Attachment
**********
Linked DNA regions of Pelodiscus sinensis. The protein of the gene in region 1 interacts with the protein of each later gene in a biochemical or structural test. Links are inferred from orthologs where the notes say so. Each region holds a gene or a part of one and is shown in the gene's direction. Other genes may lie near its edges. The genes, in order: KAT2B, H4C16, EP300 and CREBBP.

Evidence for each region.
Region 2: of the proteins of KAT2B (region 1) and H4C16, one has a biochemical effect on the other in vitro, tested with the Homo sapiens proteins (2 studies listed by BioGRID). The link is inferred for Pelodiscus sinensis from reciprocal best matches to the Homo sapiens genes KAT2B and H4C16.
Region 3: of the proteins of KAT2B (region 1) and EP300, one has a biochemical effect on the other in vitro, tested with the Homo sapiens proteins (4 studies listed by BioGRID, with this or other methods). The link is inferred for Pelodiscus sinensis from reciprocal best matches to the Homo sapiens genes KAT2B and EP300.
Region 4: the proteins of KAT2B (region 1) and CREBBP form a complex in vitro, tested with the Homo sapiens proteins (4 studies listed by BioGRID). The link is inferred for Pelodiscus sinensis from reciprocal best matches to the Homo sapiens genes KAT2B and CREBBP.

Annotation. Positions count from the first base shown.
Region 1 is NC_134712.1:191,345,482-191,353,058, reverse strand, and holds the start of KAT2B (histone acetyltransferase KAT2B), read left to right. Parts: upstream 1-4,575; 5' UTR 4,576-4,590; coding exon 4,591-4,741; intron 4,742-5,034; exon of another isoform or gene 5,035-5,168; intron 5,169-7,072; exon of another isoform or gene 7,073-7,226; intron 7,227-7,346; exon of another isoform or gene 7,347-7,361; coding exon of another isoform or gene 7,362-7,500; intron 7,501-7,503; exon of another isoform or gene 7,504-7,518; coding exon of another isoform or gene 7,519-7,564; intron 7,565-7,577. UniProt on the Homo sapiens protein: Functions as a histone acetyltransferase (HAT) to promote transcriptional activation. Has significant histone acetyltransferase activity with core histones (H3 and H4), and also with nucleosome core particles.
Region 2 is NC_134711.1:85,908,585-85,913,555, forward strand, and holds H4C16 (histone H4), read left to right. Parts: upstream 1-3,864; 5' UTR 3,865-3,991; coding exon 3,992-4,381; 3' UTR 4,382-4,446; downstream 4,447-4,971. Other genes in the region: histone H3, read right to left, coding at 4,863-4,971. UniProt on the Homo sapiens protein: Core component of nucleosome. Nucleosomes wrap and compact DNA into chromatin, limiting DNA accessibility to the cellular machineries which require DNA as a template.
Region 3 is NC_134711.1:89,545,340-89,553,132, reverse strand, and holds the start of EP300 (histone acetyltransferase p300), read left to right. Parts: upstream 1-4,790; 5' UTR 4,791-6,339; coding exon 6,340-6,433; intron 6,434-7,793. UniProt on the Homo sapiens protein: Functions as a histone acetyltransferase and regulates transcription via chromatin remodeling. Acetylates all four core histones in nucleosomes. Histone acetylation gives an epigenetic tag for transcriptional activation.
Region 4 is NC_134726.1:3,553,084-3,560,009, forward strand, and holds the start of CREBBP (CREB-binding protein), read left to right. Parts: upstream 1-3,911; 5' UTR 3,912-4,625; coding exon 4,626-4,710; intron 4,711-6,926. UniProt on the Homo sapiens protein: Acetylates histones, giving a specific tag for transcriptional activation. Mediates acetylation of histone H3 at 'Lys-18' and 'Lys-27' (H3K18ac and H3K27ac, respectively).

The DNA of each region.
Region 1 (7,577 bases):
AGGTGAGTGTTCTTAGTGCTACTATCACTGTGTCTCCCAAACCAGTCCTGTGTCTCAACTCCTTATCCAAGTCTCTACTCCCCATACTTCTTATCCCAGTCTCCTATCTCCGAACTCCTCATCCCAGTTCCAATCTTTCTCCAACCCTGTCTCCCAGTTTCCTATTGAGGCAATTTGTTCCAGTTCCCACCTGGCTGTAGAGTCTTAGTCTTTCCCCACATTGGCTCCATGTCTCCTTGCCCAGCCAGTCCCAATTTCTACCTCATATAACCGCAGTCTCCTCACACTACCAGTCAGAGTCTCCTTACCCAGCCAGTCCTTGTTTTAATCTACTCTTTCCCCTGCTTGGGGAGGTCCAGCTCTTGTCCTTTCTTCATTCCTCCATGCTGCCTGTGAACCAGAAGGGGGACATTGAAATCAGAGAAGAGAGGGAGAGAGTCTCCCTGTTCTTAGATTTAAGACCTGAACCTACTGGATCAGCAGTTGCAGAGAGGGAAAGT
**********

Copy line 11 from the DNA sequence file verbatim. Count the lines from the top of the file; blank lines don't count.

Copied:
The DNA of each region.